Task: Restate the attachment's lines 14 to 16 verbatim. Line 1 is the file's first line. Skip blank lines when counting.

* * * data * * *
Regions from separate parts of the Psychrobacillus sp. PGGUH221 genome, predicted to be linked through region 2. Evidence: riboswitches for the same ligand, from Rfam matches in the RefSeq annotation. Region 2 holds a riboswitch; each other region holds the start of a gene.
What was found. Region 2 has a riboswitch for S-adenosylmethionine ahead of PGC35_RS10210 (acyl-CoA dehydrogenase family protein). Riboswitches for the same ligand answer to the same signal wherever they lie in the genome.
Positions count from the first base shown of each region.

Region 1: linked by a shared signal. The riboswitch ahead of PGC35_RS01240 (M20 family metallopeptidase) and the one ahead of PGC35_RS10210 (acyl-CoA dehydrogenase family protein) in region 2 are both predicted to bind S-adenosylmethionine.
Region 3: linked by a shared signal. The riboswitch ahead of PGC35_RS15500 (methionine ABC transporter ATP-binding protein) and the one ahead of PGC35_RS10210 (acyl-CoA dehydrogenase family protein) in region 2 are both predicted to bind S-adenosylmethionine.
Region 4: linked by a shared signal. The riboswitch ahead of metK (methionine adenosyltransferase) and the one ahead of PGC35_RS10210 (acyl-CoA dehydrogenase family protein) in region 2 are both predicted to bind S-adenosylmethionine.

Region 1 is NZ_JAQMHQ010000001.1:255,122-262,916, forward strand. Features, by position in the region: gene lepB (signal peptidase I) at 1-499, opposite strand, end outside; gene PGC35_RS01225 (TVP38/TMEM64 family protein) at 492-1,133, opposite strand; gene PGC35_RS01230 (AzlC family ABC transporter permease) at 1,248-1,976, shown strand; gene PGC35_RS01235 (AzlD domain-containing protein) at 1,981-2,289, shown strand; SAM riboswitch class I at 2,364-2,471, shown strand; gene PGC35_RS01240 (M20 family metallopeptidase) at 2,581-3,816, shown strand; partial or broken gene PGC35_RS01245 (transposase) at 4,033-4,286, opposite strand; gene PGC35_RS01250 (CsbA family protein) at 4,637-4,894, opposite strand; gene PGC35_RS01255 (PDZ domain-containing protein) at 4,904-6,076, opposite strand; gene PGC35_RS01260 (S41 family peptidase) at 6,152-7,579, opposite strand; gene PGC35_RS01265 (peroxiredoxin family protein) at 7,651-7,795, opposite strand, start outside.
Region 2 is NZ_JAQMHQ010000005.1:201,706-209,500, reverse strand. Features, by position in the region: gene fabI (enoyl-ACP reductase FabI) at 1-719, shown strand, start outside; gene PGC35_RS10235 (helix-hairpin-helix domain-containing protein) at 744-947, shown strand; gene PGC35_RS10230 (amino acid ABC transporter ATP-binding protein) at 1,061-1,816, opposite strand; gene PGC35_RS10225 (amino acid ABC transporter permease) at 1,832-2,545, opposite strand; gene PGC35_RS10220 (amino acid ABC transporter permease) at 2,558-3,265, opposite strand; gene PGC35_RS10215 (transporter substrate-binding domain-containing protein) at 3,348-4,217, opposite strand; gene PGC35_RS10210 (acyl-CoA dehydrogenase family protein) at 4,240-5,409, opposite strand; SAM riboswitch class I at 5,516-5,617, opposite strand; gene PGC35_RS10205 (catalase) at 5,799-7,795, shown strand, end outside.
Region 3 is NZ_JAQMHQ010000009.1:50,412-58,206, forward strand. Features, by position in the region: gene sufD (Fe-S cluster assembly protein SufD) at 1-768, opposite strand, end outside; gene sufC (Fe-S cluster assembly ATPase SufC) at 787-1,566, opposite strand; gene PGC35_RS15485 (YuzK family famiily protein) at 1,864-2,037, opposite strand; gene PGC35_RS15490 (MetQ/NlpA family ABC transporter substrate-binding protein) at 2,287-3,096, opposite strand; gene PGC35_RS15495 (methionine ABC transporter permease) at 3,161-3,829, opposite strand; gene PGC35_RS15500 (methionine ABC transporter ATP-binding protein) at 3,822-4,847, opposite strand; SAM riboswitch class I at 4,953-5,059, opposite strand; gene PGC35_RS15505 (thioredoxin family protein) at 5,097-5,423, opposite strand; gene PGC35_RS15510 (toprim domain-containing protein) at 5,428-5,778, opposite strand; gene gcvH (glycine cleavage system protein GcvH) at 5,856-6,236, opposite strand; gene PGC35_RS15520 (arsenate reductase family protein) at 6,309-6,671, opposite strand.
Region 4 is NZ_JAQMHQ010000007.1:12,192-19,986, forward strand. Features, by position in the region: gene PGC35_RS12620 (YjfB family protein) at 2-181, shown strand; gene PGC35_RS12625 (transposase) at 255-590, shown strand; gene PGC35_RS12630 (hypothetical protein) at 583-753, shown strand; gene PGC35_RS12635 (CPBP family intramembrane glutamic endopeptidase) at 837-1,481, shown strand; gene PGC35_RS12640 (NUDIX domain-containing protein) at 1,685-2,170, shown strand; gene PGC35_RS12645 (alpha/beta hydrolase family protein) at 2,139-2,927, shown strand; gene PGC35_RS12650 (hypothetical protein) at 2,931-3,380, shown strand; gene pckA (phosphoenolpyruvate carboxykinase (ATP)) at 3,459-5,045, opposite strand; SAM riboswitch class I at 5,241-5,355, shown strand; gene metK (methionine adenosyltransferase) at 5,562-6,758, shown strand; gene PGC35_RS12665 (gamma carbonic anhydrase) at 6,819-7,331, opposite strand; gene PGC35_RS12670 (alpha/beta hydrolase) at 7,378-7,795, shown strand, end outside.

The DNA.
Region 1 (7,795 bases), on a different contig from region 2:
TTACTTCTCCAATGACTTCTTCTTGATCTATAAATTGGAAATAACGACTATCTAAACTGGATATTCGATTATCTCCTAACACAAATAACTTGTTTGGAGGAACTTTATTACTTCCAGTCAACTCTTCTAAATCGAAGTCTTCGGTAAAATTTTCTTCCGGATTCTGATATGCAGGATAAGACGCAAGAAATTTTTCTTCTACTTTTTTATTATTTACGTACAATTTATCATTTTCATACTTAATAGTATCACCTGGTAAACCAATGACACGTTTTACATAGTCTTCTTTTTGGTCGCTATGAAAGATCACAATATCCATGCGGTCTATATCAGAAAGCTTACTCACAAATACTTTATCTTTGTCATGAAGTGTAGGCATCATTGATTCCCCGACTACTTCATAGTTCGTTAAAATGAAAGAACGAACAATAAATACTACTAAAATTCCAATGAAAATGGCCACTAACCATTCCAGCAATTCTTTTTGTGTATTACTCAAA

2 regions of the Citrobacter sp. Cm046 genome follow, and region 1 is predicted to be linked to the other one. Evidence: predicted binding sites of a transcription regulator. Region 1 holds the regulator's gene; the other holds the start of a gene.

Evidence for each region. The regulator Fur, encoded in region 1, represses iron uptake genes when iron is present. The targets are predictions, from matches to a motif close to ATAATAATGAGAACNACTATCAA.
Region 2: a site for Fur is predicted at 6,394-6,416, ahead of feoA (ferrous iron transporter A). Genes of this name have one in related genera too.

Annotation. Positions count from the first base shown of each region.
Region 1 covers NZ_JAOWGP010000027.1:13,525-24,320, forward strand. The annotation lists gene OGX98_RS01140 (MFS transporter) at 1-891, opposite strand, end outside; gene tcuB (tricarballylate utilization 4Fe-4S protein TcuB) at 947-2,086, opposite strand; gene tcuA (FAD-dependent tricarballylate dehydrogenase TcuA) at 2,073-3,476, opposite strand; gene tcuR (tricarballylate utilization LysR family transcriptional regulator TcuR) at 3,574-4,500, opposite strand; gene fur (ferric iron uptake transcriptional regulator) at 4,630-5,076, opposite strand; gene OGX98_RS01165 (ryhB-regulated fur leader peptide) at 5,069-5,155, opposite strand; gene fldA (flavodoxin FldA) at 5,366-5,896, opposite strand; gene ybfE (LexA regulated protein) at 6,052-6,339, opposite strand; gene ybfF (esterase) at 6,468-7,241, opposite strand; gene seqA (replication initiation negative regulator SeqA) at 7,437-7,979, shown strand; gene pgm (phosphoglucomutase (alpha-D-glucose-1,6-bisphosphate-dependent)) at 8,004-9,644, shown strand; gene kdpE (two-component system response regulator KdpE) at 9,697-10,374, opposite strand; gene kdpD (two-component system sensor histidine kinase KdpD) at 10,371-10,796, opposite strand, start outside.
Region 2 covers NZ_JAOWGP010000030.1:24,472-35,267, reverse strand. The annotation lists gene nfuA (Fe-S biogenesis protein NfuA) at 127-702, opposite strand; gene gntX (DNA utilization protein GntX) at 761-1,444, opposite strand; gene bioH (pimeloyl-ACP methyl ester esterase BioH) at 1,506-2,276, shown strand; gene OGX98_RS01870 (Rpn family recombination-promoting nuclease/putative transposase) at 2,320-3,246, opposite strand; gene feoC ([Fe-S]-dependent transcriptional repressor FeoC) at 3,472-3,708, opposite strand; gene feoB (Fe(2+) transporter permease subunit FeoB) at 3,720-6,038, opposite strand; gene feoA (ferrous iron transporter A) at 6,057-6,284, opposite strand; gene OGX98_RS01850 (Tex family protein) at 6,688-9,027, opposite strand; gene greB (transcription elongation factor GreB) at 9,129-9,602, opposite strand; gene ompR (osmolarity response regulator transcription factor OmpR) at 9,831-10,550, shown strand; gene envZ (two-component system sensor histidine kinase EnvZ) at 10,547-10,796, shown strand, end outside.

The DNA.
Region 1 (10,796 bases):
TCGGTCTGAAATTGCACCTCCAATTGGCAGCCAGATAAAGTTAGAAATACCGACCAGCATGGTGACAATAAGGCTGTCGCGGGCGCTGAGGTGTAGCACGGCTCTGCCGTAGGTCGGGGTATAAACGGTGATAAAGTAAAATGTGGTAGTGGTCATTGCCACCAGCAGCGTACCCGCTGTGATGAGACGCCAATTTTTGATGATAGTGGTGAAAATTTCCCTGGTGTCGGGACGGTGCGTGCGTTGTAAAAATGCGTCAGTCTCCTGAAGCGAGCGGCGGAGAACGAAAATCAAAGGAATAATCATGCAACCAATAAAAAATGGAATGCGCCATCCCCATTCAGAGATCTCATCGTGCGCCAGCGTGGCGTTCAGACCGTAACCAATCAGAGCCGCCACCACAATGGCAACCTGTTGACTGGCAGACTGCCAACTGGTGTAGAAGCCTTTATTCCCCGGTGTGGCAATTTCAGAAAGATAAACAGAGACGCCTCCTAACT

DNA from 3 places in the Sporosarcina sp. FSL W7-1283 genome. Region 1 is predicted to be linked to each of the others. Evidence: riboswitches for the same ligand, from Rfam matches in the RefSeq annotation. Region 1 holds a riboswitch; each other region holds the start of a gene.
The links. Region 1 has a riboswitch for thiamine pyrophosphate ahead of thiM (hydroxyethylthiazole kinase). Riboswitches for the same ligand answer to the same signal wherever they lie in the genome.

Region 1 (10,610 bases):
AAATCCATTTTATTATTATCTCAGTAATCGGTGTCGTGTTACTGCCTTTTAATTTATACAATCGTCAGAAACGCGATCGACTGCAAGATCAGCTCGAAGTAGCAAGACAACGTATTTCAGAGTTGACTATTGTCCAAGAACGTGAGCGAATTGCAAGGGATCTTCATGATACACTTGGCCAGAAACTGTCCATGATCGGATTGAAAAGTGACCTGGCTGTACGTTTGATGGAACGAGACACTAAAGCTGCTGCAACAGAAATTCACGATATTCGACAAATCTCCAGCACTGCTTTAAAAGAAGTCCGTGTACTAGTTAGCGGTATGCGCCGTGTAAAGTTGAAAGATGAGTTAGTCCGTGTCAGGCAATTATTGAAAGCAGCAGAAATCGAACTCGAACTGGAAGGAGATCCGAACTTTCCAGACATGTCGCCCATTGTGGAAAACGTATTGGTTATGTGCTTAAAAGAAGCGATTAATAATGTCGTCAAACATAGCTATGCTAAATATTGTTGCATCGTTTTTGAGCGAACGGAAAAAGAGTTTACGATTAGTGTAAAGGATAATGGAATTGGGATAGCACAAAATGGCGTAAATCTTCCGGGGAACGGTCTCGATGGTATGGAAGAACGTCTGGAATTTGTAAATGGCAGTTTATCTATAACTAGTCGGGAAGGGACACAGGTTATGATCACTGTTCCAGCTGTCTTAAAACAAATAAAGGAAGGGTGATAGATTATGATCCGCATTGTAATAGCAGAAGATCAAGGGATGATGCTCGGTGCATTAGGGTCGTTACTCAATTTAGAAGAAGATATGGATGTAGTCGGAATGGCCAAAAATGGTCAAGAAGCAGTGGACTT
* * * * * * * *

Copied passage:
2 regions of the Citrobacter sp. Cm046 genome follow, and region 1 is predicted to be linked to the other one. Evidence: predicted binding sites of a transcription regulator. Region 1 holds the regulator's gene; the other holds the start of a gene.

Evidence for each region. The regulator Fur, encoded in region 1, represses iron uptake genes when iron is present. The targets are predictions, from matches to a motif close to ATAATAATGAGAACNACTATCAA.
Region 2: a site for Fur is predicted at 6,394-6,416, ahead of feoA (ferrous iron transporter A). Genes of this name have one in related genera too.